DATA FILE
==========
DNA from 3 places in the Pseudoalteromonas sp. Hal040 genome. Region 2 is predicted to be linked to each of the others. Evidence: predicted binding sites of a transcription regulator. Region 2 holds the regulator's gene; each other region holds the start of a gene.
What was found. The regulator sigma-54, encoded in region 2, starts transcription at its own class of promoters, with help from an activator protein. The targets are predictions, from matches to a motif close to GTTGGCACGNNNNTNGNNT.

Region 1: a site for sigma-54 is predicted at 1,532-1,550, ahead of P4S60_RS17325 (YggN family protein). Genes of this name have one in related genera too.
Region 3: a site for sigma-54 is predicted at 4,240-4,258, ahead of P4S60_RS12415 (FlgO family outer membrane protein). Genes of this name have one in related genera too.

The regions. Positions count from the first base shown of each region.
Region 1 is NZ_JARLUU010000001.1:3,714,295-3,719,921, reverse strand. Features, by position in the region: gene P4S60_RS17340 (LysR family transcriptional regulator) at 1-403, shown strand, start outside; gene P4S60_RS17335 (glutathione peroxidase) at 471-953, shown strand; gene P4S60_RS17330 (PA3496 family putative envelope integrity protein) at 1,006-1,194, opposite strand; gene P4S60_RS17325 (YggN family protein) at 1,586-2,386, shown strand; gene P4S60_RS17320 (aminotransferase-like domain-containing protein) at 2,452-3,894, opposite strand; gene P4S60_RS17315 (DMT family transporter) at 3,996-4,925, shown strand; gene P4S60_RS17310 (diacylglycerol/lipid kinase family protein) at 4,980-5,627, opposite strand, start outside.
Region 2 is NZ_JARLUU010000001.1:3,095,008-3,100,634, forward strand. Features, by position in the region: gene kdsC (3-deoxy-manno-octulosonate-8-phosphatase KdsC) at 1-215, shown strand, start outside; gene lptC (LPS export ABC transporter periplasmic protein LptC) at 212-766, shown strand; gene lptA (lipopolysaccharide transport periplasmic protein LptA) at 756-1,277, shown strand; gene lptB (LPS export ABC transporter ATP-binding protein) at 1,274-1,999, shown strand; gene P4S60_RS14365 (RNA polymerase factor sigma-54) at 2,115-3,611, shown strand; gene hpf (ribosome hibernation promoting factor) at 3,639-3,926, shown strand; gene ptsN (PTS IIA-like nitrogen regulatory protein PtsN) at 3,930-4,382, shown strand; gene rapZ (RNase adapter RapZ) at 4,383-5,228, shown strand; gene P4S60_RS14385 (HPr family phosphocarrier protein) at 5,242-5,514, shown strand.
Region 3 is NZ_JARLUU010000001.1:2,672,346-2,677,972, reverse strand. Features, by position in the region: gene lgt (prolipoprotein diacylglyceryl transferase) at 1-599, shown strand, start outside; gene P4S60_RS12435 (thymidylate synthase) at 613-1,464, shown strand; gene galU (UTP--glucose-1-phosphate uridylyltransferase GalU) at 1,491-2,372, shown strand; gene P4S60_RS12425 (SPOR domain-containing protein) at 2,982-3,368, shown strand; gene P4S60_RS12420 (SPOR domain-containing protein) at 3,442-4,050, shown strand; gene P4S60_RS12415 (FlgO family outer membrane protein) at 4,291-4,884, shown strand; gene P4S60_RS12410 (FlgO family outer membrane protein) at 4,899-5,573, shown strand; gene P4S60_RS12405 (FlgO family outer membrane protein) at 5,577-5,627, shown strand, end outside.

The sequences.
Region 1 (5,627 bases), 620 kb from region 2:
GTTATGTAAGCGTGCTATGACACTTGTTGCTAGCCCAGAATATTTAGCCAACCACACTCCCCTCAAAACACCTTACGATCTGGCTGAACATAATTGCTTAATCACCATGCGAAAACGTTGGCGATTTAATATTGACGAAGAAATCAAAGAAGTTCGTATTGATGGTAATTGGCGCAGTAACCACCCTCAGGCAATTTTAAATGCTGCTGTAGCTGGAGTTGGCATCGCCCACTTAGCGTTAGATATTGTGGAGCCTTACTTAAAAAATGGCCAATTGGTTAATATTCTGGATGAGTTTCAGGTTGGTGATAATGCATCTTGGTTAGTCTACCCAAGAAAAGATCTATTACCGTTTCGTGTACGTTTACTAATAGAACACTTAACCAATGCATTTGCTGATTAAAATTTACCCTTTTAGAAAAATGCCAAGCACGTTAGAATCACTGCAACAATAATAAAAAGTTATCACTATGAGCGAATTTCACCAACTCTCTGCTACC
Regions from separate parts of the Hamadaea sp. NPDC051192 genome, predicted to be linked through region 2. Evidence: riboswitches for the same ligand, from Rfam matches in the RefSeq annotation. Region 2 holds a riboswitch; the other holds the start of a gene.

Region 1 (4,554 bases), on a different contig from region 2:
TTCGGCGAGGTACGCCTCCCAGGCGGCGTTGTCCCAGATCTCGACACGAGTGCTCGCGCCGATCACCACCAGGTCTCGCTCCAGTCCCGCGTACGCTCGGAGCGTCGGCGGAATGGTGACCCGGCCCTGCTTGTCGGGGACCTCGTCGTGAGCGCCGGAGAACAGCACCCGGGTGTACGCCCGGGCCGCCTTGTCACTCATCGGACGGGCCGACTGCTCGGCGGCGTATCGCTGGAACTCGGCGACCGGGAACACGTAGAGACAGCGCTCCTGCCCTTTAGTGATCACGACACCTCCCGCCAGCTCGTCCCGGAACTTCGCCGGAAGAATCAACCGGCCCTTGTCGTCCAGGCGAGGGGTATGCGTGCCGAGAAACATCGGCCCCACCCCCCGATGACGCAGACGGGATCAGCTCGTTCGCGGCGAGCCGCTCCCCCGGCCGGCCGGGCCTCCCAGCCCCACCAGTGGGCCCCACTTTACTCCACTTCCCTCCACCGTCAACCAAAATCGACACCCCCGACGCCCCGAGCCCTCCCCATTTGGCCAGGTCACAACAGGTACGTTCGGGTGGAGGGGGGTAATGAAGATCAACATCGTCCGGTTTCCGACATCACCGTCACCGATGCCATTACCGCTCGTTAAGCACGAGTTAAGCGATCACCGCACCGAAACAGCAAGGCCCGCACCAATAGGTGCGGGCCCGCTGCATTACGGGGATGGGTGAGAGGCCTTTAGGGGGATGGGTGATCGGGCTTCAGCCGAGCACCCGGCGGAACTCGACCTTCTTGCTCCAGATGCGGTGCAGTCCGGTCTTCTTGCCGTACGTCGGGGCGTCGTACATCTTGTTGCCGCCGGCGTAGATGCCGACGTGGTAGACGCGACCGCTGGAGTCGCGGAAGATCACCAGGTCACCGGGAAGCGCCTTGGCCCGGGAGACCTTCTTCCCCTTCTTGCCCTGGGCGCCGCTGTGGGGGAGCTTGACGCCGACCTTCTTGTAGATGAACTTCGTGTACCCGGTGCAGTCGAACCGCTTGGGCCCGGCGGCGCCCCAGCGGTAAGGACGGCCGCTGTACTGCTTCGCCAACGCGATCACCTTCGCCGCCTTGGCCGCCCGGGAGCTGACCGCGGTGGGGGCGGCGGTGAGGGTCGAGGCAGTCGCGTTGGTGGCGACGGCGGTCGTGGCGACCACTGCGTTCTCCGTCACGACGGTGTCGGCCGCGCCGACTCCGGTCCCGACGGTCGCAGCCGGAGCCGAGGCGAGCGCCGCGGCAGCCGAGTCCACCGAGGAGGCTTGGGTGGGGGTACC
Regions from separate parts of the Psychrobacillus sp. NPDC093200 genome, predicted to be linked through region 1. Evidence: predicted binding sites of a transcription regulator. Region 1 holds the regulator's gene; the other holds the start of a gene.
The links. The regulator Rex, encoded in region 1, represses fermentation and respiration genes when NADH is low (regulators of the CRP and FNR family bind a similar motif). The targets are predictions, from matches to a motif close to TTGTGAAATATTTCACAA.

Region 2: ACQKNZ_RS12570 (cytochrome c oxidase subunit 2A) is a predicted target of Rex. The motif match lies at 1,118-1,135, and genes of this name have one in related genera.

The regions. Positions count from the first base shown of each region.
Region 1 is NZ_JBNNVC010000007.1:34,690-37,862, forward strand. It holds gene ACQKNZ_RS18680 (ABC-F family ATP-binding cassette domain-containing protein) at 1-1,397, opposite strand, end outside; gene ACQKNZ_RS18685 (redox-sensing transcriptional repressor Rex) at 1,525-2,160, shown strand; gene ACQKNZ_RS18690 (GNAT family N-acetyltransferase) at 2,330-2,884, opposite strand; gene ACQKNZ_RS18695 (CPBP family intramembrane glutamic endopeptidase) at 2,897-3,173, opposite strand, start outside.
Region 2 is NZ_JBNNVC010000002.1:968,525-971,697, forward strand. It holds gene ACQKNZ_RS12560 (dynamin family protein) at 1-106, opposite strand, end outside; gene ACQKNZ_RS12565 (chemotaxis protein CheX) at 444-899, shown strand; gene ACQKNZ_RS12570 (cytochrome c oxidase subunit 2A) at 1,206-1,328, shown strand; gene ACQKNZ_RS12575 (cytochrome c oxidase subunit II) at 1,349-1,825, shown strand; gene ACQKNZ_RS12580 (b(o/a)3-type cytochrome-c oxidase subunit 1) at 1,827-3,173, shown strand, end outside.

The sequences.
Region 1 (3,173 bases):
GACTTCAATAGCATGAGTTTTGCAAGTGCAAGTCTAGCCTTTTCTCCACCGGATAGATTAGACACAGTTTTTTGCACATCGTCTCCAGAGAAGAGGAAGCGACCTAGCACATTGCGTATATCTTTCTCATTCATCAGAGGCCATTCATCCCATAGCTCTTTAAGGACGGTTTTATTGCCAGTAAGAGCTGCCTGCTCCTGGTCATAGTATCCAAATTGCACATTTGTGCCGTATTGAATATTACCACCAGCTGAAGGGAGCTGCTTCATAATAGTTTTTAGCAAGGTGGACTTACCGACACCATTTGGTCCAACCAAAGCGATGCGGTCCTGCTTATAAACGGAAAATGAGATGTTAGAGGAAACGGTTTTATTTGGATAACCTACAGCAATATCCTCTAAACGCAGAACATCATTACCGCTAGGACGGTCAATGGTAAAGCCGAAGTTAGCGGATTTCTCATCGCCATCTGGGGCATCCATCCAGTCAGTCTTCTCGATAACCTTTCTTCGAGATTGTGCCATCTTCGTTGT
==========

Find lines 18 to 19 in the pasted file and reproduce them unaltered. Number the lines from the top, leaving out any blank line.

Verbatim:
The regions. Positions count from the first base shown of each region.
Region 1 is NZ_JBNNVC010000007.1:34,690-37,862, forward strand. It holds gene ACQKNZ_RS18680 (ABC-F family ATP-binding cassette domain-containing protein) at 1-1,397, opposite strand, end outside; gene ACQKNZ_RS18685 (redox-sensing transcriptional repressor Rex) at 1,525-2,160, shown strand; gene ACQKNZ_RS18690 (GNAT family N-acetyltransferase) at 2,330-2,884, opposite strand; gene ACQKNZ_RS18695 (CPBP family intramembrane glutamic endopeptidase) at 2,897-3,173, opposite strand, start outside.